Earlier this year, the San Francisco Port Commission commended a boat captain for safely delivering 23 passengers from danger during a “tidal event,” an honor so rare it hasn’t been bestowed in at least 20 years.
Even more unusual is that many questions surrounding the event, which broke chains, nearly sunk a moored boat and endangered lives, remain unanswered.
Commendations from the commission have been so infrequent that Port staff were unable to find records detailing when and why the last one was issued. Captain David Crumpler has become the first in recent memory.
Crumpler was commended for “demonstrating outstanding judgement, boat handling and navigational skills when he maneuvered his boat out of “squall-like weather,’” broken infrastructure and loose debris during an unusual “tidal event” that occured on Jan. 20.
On that fateful day, the sky was gray and heavy with clouds. Crumpler had just finished taking his passengers on a tour of the Golden Gate Bridge and Alcatraz, and was piloting “The Lovely Martha” past the breakwater into the safety of the lagoon.
The boat was approaching the west side of Pier 43 and nearing the Fisherman’s and Seamen’s Memorial Chapel when Crumpler noticed something was wrong.
The boat began to slow down. Crumpler said he knew they were in serious danger when it started going backwards.
Video footage released by the commission show water levels began to drop rapidly, creating a strong surge rushing back out into the bay. Crumpler’s 51-foot boat with a 405-horsepower engine can be seen struggling in place, like a runner on a treadmill.
“It was like somebody pulled the plug on the drain, and the water just kept sucking out,” said Crumpler.
The tidal drop was so severe that moored boats in the area began to keel over on their lines and chains holding buoys snapped.
In that moment, Crumpler said he knew he had to get all of them out of there. The relative safety of the lagoon had become an obstacle course as strong tidal currents threatened to smash “The Lovely Martha” into the pier and other boats, including one belonging to the landmark waterfront restaurant Scoma’s.
“I was going against forces that wanted to pull me into the Scoma’s boat. I had to use the strength of the boat to get out. It was like making an eight-point turn in a San Francisco alley,” said Crumpler.
Even though Crumpler managed to swing the boat around and thread her through to safer open water, the strength of the surging water alone damaged the pier and nearly sank one boat, according to the Port Commission incident report.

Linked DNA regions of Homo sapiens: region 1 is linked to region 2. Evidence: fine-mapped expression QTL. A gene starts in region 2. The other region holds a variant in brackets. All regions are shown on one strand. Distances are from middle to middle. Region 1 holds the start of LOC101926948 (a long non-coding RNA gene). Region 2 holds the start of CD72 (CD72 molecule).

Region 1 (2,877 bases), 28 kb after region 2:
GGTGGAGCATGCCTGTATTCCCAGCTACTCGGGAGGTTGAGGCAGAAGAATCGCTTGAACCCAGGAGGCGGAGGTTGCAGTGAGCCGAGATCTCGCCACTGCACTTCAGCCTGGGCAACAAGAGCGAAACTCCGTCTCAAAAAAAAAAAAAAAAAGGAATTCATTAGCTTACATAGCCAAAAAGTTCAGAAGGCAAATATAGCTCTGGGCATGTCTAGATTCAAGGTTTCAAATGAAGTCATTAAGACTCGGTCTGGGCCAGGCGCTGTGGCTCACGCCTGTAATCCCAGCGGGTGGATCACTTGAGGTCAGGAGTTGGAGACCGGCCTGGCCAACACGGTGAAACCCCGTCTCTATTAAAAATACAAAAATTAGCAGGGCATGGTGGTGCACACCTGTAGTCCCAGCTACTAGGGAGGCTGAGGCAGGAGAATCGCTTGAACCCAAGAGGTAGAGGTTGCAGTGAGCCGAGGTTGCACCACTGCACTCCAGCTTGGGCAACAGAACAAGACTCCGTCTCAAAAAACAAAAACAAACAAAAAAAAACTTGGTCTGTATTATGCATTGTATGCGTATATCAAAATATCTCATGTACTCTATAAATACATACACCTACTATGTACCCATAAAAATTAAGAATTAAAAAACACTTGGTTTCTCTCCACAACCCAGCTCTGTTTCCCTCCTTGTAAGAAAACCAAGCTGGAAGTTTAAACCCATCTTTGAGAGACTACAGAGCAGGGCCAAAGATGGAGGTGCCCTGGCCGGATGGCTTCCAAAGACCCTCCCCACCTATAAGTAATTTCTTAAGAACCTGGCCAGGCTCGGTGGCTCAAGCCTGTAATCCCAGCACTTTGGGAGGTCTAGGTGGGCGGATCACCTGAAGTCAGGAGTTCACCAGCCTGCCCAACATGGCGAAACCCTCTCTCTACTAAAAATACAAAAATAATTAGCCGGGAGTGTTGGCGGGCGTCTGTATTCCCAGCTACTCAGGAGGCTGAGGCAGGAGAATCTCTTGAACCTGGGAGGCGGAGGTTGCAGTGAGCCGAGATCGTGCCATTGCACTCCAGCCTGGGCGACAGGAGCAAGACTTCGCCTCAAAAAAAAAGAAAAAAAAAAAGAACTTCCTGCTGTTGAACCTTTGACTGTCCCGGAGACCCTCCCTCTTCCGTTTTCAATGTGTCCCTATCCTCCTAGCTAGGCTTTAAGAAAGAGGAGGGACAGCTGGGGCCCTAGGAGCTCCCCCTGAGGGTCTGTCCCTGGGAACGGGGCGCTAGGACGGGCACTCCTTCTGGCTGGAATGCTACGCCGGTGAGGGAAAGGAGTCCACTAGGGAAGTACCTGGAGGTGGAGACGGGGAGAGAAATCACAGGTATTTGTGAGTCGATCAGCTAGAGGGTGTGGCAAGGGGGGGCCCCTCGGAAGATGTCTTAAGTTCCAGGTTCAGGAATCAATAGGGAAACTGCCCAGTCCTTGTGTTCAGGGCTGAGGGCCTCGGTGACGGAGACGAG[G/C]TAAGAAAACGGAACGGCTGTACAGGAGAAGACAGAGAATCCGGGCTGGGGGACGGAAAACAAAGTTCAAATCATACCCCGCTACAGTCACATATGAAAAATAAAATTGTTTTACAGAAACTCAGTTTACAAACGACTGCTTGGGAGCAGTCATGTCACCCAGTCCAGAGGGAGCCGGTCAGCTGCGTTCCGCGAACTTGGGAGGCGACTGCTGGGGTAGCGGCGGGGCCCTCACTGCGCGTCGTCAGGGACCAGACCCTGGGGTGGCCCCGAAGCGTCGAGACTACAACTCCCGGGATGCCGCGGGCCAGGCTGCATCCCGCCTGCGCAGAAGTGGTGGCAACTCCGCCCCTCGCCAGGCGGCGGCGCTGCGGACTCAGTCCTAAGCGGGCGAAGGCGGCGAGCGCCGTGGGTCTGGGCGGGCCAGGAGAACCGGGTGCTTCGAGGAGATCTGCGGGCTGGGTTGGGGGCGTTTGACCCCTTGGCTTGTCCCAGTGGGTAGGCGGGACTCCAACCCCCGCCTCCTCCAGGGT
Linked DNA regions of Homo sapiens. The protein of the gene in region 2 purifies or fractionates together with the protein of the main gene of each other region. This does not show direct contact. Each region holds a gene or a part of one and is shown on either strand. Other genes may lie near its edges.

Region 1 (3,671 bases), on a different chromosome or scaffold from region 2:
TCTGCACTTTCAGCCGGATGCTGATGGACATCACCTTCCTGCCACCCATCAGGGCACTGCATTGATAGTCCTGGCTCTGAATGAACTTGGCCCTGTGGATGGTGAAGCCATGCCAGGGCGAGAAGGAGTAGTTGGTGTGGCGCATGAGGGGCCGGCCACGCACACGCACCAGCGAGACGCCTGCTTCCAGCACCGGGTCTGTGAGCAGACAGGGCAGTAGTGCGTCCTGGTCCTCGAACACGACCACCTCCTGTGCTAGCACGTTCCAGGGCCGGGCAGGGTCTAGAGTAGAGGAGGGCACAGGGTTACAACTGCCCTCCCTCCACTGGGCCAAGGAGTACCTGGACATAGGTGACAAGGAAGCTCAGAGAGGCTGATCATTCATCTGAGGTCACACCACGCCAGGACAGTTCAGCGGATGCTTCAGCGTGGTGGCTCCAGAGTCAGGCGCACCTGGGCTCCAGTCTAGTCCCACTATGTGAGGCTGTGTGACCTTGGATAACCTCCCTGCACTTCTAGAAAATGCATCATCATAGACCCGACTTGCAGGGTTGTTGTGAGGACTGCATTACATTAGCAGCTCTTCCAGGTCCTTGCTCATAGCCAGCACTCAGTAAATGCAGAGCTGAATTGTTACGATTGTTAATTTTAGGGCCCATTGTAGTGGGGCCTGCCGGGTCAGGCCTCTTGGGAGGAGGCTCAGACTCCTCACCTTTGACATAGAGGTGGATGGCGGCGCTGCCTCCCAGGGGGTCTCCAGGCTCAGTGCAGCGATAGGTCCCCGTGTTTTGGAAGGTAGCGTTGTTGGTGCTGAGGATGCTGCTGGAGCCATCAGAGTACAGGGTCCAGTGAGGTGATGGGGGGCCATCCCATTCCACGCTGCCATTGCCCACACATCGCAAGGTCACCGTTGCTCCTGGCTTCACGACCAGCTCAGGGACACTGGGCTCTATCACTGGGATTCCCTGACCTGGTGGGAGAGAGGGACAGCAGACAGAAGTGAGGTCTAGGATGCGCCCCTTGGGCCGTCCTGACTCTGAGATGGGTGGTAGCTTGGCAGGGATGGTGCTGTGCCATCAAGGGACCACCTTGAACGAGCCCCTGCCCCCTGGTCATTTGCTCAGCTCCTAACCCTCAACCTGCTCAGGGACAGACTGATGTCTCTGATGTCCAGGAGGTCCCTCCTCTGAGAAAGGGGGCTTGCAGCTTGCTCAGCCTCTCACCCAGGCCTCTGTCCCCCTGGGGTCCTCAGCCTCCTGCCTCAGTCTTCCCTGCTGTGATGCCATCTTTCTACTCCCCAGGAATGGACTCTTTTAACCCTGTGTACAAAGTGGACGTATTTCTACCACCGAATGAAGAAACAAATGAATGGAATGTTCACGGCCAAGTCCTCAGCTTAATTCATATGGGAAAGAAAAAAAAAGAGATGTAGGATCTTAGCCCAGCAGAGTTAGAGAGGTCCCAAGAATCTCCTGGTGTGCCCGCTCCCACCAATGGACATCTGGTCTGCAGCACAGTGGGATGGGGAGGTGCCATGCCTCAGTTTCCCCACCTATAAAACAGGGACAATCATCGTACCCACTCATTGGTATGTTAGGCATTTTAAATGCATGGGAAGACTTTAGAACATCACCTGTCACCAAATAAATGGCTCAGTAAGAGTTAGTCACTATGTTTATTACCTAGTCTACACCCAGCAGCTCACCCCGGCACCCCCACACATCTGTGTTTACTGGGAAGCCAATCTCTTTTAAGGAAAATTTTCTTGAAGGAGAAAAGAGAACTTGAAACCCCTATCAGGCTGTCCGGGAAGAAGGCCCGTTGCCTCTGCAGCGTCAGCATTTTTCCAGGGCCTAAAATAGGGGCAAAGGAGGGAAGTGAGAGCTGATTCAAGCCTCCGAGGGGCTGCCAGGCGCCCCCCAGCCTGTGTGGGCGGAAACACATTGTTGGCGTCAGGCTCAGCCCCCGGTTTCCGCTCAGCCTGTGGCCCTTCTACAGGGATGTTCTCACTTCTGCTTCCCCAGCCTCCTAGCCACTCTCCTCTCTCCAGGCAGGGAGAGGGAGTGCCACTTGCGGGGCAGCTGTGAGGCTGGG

The “tidal event” nearly sunk the Scoma’s fishing boat, broke the restraints of a buoy, snapped the chain of two “camels,” long floating log-shaped devices that act as bumpers between boats and the pier, and ripped out five wooden pilings that support the dock, according to the report.
“My first thought was tsunami or a tidal wave,” said Crumpler.
Initial damage reports made by fishermen mirrored Crumpler’s fears, with many of them calling the event a tsunami, according to internal documents obtained by the Examiner.
However, the “tidal event” was not a tsunami, since a giant wave did not sweep into the Bay shortly after the water surge.
To this day, the exact nature of what occurred on Jan. 20, which has been vaguely labeled a “tidal event” by the Port Commission, remains unclear.
The Examiner reached out to groups that study the oceanography of the Bay Area, such as the Estuary and Ocean Science Center and the National Oceanic and Atmospheric Administration. Unfortunately, despite video footage and tidal data from sensors along the Peninsula, neither organization felt there was enough information to determine a cause.
Some fishermen near Pier 43 who witnessed the event noted two large tankers coming into the Bay at roughly the same time, which they say can sometimes cause water levels to fluctuate.
Others, like District 3 Supervisor Aaron Peskin, who also sits on the Coastal Commission of California, the Bay Conservation and Development Commission and the North East Waterfront group, suspect it’s related to “king tides.”
The term “king tide” is not scientific, but is used to describe an unusually high tidal event caused by an alignment between the gravitational pull of the sun and the moon, according to data posted by the California King Tides Project.
For the Bay Area, Jan. 20 was a king tide, Peskin pointed out.
Peskin has a particular interest in king tides because “they are a preview of what sea-level rise will look like.”
“What you will see over time if the United States and the planet Earth doesn’t get it together is sea-level rise that will look like ‘king tides.’ Which brings around a whole set of profound policy issues,” said Peskin.
San Francisco has begun addressing a future defined by a changing climate and rising sea-levels by approving a $425 million bond to repair a crumbling seawall, as part of a much larger 30 year, multi-billion dollar project addressing earthquake preparedness and flooding.
But almost four months after the “tidal event,” the only thing any port officials can say with certainty is that by thinking quickly on his feet and “responding with calm resolve to a severe situation,” Crumpler “upheld the highest traditions of what it means to be a Captain on the San Francisco waterfront.”